Getting to travel to perform. Improv brought me to New York for the first time in my life, and it was an amazing experience. Also, I’ve been recognized as a Sick Puppies cast member a few times in public; that’s a cool feeling as well. Sitting at the movies and hearing someone say “hey, we were at your show tonight! I told my kids we’re going to sit next to the Sick Puppies” was cool. I now have a security detail who will not allow anyone to talk to me or look me in the eyes.

Newer improvisers might be surprised by how much you continue to learn from improv, no matter how long you’ve been doing it. What’s something you recently learned, or that you’re currently working on?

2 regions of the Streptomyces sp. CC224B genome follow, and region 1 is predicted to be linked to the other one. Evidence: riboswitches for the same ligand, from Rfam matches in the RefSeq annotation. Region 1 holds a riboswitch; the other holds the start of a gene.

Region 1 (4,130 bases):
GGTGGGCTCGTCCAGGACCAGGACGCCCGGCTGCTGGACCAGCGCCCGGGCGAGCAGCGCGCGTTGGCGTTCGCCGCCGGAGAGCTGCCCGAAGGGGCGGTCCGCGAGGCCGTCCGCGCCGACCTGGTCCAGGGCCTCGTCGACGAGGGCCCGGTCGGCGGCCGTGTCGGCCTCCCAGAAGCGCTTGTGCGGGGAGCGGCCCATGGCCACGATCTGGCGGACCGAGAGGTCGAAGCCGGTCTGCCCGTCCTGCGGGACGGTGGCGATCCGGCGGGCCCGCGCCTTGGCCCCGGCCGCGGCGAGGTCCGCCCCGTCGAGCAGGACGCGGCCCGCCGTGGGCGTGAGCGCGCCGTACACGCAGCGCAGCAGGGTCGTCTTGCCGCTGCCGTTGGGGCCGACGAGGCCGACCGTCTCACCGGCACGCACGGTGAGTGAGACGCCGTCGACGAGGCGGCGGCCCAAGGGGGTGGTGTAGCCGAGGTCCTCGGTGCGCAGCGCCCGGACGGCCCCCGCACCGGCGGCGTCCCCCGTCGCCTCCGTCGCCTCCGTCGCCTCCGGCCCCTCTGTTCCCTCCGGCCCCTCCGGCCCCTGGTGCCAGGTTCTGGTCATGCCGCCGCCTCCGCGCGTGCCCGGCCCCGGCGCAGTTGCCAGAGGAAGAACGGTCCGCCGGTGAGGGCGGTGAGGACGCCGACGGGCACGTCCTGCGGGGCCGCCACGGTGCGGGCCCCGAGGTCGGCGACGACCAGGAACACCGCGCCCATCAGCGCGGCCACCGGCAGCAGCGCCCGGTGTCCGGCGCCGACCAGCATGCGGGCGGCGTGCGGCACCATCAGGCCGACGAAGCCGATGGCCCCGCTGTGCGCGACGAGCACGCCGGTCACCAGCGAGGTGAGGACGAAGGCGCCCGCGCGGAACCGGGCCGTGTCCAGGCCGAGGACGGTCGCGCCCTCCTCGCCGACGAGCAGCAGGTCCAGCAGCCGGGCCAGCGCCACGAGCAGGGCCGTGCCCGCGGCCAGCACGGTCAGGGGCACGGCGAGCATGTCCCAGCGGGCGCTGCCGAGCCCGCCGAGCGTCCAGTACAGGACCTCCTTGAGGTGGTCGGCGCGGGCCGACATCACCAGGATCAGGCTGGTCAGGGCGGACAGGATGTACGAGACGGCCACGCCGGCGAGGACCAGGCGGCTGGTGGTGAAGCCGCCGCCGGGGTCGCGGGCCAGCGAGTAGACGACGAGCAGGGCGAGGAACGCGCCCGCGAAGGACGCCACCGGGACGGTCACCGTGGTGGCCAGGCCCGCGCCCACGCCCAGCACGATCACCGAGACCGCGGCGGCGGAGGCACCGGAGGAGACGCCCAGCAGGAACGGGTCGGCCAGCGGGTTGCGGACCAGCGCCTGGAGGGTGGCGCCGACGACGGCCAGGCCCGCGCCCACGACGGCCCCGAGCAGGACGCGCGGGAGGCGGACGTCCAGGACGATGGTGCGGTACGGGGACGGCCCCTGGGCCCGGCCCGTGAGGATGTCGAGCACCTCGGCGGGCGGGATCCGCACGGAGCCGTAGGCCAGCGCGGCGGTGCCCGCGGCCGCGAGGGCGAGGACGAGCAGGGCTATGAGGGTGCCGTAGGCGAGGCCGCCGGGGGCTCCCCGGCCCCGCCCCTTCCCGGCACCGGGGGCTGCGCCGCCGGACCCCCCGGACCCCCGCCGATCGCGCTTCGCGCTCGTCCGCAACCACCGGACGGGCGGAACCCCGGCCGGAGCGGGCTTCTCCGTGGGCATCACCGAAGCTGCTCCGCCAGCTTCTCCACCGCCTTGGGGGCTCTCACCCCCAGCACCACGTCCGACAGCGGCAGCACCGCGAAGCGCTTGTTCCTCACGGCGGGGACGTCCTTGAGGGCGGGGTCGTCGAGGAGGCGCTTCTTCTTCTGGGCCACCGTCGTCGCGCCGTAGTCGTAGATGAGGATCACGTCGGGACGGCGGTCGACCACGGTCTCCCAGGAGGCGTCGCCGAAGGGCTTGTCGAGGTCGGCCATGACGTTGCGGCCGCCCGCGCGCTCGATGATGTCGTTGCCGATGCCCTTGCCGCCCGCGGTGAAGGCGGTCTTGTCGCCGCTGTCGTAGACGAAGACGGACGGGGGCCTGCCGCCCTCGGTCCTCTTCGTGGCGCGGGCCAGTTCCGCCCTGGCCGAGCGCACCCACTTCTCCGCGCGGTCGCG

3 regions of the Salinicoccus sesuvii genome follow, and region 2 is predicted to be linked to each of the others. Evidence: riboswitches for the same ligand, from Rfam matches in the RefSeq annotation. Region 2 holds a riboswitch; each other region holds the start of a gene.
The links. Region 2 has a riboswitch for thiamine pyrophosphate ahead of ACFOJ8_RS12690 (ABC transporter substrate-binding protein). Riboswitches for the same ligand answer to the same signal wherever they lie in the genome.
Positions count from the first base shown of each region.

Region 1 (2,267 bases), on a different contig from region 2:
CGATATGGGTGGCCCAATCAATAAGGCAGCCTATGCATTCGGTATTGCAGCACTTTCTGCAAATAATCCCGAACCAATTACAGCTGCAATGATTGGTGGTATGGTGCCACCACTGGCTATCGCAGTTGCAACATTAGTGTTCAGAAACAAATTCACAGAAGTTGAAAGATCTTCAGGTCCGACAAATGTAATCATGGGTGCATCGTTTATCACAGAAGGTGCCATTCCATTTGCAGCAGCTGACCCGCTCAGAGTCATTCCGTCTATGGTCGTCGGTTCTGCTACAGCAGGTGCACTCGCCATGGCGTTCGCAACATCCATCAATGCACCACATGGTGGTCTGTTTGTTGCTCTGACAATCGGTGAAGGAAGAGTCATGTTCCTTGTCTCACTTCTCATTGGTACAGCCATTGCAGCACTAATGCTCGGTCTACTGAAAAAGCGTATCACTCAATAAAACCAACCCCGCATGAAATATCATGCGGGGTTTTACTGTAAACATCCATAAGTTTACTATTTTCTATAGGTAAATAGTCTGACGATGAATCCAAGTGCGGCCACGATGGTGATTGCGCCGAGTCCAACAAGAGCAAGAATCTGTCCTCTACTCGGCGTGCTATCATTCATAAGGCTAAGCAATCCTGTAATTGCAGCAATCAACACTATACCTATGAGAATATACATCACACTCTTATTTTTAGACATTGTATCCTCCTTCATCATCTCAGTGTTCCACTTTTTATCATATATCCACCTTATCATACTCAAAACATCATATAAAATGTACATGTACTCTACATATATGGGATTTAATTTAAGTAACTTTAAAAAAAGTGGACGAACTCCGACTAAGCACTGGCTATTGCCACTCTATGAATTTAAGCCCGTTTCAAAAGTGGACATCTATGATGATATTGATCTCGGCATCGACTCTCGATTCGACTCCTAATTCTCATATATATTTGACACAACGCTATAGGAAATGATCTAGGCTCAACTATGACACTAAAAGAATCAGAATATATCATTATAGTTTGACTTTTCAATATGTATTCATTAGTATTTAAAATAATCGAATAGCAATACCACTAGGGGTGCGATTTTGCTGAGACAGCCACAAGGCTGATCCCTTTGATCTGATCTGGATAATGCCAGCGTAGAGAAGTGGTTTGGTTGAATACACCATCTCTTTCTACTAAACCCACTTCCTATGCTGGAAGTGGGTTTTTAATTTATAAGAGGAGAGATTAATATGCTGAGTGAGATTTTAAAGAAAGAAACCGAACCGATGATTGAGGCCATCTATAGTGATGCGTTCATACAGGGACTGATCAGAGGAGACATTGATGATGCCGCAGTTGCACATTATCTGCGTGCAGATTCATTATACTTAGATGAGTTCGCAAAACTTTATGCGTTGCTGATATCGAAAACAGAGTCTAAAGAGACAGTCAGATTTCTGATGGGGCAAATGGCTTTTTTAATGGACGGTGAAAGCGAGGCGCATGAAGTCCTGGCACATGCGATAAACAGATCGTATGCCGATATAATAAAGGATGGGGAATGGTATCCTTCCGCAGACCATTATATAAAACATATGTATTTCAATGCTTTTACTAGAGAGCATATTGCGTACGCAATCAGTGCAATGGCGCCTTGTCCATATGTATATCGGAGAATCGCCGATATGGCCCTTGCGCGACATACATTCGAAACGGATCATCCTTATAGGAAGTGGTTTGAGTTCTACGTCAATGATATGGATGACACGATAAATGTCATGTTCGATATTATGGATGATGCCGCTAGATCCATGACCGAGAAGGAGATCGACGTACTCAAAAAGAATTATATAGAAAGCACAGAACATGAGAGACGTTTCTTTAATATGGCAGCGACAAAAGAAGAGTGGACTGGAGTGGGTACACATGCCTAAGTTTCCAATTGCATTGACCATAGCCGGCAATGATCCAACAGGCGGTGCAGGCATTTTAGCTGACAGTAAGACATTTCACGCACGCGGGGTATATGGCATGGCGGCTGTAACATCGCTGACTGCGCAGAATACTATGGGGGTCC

Just the other night I learned that I’m not totally sure what a trapezoid is. I looked it up, and I would give myself partial credit at best.

What’s one piece of advice you’d give to new improvisers?

Listen! The most satisfying scenes I’ve done are the ones where my scene partner and I listen hard to each other’s ideas and we build something together that we never could have built on our own.

You can catch Ben with SPC’s very own, Miniature Giant this Saturday at 9:00 p.m. at Sick Puppies Comedy in Boca Raton, Florida. Get your tickets online at: http://bit.ly/BenB2018!

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What Pixar Movies Taught Me About Improv

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What Pixar Movies Taught Me About Improv

By Alyssa Feller